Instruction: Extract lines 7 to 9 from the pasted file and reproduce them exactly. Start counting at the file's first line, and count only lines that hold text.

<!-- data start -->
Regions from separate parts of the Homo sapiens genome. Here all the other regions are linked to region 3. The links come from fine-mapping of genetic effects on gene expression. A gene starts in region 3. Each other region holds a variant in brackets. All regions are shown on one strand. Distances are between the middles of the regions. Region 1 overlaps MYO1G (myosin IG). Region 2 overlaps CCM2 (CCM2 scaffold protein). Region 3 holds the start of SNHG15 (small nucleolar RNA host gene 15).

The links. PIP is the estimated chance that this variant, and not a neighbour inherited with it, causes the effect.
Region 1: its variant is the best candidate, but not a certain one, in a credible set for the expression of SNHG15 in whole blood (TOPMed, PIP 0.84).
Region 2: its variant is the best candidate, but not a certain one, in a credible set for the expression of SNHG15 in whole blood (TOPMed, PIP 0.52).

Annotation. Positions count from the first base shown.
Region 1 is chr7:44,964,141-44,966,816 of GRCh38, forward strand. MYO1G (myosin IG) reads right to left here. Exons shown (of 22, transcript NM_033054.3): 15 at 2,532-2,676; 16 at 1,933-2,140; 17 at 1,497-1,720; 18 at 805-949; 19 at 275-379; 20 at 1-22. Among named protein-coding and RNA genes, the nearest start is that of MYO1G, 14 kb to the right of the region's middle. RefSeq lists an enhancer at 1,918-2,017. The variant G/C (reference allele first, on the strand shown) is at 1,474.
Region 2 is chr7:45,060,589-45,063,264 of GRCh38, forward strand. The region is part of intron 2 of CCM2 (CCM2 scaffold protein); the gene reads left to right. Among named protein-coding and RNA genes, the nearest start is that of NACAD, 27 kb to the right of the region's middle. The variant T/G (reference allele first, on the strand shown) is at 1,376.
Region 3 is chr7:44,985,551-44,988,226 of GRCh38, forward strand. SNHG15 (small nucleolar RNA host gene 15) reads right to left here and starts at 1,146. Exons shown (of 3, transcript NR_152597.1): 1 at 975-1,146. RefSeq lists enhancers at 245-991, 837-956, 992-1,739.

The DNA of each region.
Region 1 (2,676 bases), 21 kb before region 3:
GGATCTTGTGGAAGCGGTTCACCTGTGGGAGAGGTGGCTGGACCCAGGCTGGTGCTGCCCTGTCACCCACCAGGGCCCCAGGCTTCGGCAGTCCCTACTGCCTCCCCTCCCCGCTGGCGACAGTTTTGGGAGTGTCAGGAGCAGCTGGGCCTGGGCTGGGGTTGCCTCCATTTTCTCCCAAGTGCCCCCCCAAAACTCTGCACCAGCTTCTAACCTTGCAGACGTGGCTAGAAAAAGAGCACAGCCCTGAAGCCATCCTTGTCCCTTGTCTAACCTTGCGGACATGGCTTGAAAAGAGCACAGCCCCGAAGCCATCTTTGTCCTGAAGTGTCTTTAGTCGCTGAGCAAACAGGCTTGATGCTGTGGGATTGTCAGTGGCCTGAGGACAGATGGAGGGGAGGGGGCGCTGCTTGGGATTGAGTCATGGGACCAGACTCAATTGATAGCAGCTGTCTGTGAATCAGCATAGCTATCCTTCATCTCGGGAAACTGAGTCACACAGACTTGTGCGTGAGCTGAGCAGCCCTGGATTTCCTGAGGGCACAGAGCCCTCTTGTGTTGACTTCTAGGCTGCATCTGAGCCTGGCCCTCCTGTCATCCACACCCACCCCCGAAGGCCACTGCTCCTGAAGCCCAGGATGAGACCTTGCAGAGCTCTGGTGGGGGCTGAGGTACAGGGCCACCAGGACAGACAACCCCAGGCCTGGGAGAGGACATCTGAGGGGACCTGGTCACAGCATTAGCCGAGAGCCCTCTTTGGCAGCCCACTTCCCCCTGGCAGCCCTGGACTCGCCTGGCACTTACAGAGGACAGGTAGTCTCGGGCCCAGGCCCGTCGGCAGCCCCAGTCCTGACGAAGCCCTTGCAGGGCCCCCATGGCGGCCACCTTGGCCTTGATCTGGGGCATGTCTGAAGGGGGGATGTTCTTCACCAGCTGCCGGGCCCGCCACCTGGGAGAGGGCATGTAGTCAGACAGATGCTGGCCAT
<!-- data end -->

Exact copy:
Region 2 is chr7:45,060,589-45,063,264 of GRCh38, forward strand. The region is part of intron 2 of CCM2 (CCM2 scaffold protein); the gene reads left to right. Among named protein-coding and RNA genes, the nearest start is that of NACAD, 27 kb to the right of the region's middle. The variant T/G (reference allele first, on the strand shown) is at 1,376.
Region 3 is chr7:44,985,551-44,988,226 of GRCh38, forward strand. SNHG15 (small nucleolar RNA host gene 15) reads right to left here and starts at 1,146. Exons shown (of 3, transcript NR_152597.1): 1 at 975-1,146. RefSeq lists enhancers at 245-991, 837-956, 992-1,739.

The DNA of each region.